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    I'm 5'6" and have a Honda Ridgeline, which is pretty tall. I looked at the Hitch mount, but was concerned about being rearended (doesn't have to be a major accident to hurt your bike) . I've got the Thule Roof Rack with Big Mouth Bike Mount (allows me to mount the bike without removing the front wheel) and running boards and have no problems putting my bikes on the roof.

    I had some problems at first, but once I found a workaround, I have no problems. The trick is to open the front door when you put the bike on the rack, so you can lean into the car. Otherwise, balance is tricky.

    Also consider the weight of your bike. I have an older Trek 7000 which weighs about 22 lbs and a Titus Racer-X which weighs about 25 lbs. Both are relatively lightweight - if you have a 40lb DH bike, you may want to look at the Hitch mount, or the rack mounts for inside the SUV.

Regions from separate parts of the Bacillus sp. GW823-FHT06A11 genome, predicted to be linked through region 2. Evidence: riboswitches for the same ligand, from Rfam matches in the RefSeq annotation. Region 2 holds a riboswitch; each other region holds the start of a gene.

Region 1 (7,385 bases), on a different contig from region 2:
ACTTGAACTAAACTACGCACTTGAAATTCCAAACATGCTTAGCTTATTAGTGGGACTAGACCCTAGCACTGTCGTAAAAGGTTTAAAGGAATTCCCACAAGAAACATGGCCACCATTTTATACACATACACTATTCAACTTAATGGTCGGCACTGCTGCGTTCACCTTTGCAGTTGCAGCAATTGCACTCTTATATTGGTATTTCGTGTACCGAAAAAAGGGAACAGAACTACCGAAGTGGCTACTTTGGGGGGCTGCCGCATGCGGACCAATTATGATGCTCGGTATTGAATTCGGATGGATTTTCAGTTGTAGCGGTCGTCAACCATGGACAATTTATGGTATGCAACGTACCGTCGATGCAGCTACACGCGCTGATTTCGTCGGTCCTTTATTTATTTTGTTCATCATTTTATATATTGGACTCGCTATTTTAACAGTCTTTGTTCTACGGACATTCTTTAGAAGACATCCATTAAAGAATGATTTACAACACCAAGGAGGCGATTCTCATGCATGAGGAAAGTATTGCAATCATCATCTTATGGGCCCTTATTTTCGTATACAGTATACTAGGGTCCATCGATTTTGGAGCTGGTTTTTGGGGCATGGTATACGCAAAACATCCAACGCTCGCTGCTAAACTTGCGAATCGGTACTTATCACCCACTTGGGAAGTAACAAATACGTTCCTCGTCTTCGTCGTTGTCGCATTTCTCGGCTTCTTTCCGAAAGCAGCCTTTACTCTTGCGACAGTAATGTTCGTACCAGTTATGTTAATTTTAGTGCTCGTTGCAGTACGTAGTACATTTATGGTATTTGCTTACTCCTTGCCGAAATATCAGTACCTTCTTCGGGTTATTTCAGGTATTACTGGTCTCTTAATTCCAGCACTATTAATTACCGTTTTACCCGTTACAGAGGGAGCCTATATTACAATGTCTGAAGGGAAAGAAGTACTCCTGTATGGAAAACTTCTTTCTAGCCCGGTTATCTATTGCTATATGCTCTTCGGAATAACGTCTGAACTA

29. #29
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    6'0" + 1998 Explorer w/ factory cross bars + H23 Yakima adaptors + 2 King Cobras (no wheel removal/no fork mount) + 2 SC's. I've mounted a 45+ lb Foes DHS + Monster T on there by myself. That was tough. I've also had a Demo 9 + Blur 4x on there. I often stabalize the rear wheels with a rope. I stand on my rear bumper to load and push the bikes forward.
    : )

  30. #30
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    Hitch racks are the best.
    The yakima one's can be found for not much more then $100 when on sale.

    We found a 2" four bike yakima rack for $125 on sale at a local store.
    It folds down so the back can open.